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I'm planning to buy a Dell XPS 13 Developer Edition. It comes with 256 GB of SSD.

My intention is to install Ubuntu GNOME and I'm not sure of how my partitions should be arranged. I've always used root and home in different partitions, but I have no experience with SSD disks and I have no clue.

My guess is: 20GB for root (at the beginig), 8GB for swap (at the end) and the rest for /home. But, I repeat, I have no idea even if it's a good idea to do this on a SSD. Also, it would be helpful to know whether the have to be primary or logical partitions.

Any recommendation for my case?

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closed as primarily opinion-based by psusi, Braiam, Wilf, belacq, qbi Feb 27 at 11:14

Many good questions generate some degree of opinion based on expert experience, but answers to this question will tend to be almost entirely based on opinions, rather than facts, references, or specific expertise.If this question can be reworded to fit the rules in the help center, please edit the question.

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Why not leave the default partition scheme as is? –  user68186 Feb 23 at 0:29
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@user68186 Having a separated home partition can come very handy. –  Alfredo Hernández Feb 23 at 0:41
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Related to askubuntu.com/questions/379205/… –  Rmano Feb 23 at 0:52
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Question is unclear... why do you think partitioning would be any different on an SSD? –  psusi Feb 23 at 4:09
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How you choose to split your files into different partitions is entirely a matter of personal choice and has nothing to do with the internal mechanics of the disk drive. –  psusi Feb 23 at 15:19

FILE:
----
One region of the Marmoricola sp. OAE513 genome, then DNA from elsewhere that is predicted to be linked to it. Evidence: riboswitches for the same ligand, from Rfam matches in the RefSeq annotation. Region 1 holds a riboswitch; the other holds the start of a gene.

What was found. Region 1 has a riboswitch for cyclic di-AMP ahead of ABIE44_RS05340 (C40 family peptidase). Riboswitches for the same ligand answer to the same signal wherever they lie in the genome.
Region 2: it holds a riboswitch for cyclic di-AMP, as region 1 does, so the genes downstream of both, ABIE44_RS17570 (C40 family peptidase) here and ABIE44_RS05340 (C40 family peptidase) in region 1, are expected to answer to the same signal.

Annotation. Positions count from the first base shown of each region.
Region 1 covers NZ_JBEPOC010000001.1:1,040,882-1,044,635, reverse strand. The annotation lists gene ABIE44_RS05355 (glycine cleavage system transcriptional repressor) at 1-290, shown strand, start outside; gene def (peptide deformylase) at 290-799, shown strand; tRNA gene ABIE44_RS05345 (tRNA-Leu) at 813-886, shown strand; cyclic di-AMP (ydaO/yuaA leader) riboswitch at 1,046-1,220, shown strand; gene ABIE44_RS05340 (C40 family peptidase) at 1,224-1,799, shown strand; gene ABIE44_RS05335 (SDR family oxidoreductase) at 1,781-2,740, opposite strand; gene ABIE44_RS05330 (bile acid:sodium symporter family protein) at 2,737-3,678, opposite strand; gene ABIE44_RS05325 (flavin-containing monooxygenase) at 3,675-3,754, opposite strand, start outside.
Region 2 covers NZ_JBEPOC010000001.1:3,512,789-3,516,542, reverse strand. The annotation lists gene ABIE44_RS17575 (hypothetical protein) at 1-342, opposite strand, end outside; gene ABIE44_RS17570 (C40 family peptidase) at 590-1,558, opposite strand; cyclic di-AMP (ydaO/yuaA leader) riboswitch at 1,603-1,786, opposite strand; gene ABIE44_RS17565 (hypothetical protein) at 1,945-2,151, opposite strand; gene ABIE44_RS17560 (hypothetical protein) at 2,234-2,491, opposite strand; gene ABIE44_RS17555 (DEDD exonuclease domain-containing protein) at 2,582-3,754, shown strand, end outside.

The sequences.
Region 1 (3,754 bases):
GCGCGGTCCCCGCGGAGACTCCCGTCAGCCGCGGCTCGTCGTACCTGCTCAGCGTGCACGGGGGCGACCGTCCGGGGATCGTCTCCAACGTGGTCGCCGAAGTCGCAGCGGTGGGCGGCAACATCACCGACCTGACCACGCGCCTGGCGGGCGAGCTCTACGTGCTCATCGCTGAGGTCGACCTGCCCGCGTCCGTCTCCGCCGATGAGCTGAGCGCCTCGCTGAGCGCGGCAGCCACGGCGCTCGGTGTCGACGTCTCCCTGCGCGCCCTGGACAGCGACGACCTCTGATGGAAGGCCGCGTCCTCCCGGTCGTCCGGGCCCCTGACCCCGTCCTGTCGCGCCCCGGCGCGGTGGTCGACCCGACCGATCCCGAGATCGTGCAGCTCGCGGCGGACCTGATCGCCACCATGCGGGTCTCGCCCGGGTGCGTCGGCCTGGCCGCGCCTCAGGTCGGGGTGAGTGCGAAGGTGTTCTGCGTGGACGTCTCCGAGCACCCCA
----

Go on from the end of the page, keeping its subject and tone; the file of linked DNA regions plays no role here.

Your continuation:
1 Answer 1

up vote 2 down vote accepted

You can readjust the partitions later on by booting from a Live distro which has Gparted, which makes this a non-permanent decision.

I am writing this on a Lenovo R60 with a 256GB SSD, and I partitioned things a little differently. I used zram instead of a traditional swap partition, and in the last six months, I've never needed true swap. Rarely do I ever exceed 50% of my 3GB used with 64-bit Xubuntu 13.10, even when transcoding videos while web surfing with Chromium.

Since SSDs wear out with repeated writes, moving to virtual swap in RAM not only speeds things up but it solves the SSD early fail issue.

I also left 20% of the space unallocated, as suggested for overprovisioning by Anand Shimpi among others.

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With 8GB of RAM, do you think swap is even going to be used? I do not manipulate multimedia in my normal work flow (or do any hard memory consuming task) and I probably wont be needing suspend/hibernate as the SSD is fast enough. So... regarding your answer and @Rmano 's link, 198GB for / (if Ubuntu really keeps my /home parition when reinstalling I don't need it in a different partition anymore), 8GB for swap, and 50GB unallocated as you suggest would be good partition scheme, right? Or should I really go for zram instead of using a swap partition? –  Alfredo Hernández Feb 23 at 9:19
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198GB for / is far too much in my opinion. My / partition currently uses 8.3GB. I highly recommend a separate /home partition. –  chili555 Feb 23 at 13:44
    
Thanks, @K7AAY. Your answer, the comments and have allowed me to plan my future partitioning scheme. I think I'll go with 12GB for /, 200 for /home, 50GB unallocated, and 4GB for swap (as askubuntu.com/a/49138/2827 suggests). –  Alfredo Hernández Feb 23 at 20:49

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